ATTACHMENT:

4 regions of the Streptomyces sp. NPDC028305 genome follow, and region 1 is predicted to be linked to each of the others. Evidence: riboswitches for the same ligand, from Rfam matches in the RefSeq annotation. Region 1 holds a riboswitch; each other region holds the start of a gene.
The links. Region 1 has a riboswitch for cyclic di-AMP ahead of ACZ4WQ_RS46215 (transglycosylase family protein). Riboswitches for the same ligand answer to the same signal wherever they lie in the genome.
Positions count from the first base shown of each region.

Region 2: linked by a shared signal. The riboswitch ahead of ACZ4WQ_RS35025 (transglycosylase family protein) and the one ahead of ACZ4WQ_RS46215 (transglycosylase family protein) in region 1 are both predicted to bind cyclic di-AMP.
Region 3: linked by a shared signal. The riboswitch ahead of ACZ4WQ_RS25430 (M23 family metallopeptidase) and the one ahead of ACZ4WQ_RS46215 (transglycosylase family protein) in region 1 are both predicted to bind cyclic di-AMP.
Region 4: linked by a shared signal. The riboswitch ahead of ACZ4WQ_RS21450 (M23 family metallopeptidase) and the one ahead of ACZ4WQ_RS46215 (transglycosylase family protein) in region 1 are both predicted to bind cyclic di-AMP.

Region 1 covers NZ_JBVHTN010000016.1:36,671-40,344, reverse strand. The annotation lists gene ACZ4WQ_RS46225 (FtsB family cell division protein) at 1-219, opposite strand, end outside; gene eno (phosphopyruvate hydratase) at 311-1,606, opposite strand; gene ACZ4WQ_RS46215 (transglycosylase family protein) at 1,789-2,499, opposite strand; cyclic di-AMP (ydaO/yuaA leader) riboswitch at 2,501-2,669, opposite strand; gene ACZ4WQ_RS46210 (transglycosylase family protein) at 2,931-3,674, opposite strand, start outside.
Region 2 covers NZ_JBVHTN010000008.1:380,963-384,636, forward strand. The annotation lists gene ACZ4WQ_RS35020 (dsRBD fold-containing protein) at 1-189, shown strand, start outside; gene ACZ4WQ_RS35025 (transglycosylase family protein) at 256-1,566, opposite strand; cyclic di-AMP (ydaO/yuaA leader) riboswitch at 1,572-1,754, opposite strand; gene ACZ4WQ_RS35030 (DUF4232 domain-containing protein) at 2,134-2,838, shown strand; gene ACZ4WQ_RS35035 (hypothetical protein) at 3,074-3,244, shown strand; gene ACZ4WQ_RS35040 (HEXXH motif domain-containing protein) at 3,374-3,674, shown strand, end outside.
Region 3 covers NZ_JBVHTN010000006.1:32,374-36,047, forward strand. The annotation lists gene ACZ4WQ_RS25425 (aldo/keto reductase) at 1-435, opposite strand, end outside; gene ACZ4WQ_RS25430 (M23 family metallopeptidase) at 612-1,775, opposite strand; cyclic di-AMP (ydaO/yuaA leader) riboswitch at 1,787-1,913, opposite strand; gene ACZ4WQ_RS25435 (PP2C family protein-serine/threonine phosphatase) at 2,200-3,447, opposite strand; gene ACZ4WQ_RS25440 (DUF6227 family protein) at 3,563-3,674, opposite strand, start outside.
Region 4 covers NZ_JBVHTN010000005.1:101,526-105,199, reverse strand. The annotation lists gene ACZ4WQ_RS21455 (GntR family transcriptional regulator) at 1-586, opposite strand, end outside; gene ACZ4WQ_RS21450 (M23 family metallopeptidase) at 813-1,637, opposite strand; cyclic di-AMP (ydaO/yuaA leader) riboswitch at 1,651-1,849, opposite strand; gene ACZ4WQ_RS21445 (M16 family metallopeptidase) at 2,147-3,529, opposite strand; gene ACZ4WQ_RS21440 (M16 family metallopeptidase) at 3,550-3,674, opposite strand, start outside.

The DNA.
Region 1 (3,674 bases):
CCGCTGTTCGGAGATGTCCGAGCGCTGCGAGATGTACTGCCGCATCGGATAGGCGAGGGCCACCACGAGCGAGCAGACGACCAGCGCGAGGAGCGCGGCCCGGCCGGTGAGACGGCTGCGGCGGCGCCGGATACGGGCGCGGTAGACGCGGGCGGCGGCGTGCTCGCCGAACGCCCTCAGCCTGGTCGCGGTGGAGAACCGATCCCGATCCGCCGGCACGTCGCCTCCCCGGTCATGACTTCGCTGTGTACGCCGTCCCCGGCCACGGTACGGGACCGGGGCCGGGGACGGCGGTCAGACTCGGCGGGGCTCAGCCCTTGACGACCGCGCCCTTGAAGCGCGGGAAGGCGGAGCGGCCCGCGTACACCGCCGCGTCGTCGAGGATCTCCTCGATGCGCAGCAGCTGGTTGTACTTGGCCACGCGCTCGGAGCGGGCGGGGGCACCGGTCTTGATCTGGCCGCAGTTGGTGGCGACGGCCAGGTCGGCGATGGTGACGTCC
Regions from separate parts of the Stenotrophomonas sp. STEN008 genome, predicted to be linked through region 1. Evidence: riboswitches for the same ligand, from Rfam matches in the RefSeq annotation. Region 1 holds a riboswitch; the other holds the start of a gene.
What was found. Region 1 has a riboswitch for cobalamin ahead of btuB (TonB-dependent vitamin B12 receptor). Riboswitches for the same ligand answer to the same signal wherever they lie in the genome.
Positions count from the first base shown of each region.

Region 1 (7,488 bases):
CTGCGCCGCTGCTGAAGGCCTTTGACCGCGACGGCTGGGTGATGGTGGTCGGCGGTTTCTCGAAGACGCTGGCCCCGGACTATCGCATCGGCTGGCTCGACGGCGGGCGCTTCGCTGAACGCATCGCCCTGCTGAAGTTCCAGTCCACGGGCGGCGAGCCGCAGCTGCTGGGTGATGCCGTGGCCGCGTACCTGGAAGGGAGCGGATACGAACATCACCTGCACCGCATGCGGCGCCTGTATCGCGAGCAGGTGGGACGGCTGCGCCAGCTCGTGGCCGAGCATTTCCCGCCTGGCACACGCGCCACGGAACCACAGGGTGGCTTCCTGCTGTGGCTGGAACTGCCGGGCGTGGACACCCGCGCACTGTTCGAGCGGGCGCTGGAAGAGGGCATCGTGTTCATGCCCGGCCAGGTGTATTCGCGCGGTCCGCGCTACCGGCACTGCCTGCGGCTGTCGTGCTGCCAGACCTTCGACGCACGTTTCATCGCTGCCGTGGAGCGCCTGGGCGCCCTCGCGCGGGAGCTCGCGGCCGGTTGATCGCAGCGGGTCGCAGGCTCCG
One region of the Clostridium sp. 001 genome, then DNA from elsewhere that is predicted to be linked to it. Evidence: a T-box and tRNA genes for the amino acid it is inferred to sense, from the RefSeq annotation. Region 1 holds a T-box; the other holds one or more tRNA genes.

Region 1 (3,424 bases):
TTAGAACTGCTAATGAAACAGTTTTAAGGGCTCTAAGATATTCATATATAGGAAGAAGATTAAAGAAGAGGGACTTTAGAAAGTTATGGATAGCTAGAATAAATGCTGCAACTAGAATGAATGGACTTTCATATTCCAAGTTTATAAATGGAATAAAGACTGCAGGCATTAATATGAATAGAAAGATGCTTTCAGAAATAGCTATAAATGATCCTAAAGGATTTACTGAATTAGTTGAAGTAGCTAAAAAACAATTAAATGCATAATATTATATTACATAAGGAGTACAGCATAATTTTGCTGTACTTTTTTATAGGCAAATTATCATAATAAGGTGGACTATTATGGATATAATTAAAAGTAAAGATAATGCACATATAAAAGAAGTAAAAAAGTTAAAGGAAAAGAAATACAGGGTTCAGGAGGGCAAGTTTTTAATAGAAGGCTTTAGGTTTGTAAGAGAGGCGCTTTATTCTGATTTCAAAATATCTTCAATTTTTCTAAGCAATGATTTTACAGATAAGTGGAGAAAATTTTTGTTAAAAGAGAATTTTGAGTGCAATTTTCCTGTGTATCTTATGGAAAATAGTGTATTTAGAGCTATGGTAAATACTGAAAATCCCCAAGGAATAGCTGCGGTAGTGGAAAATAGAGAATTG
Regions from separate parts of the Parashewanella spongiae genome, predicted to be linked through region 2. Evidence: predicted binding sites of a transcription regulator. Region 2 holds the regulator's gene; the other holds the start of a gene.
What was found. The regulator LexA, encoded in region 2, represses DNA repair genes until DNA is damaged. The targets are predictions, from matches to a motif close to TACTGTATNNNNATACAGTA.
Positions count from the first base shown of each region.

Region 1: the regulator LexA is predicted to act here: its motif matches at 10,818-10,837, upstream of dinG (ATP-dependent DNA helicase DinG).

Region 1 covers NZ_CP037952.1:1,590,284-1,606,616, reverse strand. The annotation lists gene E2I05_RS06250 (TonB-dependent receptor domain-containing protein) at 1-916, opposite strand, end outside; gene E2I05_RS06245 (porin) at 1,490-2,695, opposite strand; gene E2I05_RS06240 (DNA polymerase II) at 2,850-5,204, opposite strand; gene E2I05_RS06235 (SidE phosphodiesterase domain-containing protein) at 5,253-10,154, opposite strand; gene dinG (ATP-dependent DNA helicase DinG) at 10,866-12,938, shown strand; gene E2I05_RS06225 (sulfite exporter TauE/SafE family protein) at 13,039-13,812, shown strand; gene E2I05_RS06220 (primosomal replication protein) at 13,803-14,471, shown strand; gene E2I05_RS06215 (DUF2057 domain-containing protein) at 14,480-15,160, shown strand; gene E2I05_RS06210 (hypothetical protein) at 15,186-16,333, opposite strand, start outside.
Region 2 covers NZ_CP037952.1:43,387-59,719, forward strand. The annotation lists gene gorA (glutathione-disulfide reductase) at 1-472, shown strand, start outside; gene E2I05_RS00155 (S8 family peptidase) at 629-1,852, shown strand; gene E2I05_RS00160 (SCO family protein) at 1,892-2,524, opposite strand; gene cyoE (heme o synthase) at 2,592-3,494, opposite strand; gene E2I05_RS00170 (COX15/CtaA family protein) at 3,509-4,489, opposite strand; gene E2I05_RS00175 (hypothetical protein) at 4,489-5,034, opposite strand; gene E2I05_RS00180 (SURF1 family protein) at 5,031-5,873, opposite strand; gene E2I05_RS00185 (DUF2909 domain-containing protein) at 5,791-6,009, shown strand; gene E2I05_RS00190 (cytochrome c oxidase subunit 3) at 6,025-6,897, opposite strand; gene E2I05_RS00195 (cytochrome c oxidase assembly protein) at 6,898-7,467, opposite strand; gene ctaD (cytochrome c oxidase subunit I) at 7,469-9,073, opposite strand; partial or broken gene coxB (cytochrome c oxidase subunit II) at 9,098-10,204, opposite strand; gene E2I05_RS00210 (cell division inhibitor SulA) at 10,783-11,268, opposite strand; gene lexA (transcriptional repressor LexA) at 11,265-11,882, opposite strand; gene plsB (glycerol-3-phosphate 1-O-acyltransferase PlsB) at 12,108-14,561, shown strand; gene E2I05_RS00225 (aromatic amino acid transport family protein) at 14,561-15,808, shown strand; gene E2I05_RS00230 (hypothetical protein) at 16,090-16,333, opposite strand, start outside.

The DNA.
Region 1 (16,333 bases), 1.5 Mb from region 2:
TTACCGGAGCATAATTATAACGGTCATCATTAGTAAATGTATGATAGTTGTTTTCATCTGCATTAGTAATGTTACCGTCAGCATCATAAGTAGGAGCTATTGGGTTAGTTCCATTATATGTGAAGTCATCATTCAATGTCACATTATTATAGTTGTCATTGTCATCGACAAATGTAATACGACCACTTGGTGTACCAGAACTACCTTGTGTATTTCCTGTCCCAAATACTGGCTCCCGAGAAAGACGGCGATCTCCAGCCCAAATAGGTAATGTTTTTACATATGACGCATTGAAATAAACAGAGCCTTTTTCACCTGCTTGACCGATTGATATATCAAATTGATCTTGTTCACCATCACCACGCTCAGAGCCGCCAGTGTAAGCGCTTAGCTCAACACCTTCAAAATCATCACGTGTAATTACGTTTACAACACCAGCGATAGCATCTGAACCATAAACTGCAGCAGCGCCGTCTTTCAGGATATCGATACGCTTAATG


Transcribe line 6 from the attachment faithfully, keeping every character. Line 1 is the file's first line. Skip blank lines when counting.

Region 4: linked by a shared signal. The riboswitch ahead of ACZ4WQ_RS21450 (M23 family metallopeptidase) and the one ahead of ACZ4WQ_RS46215 (transglycosylase family protein) in region 1 are both predicted to bind cyclic di-AMP.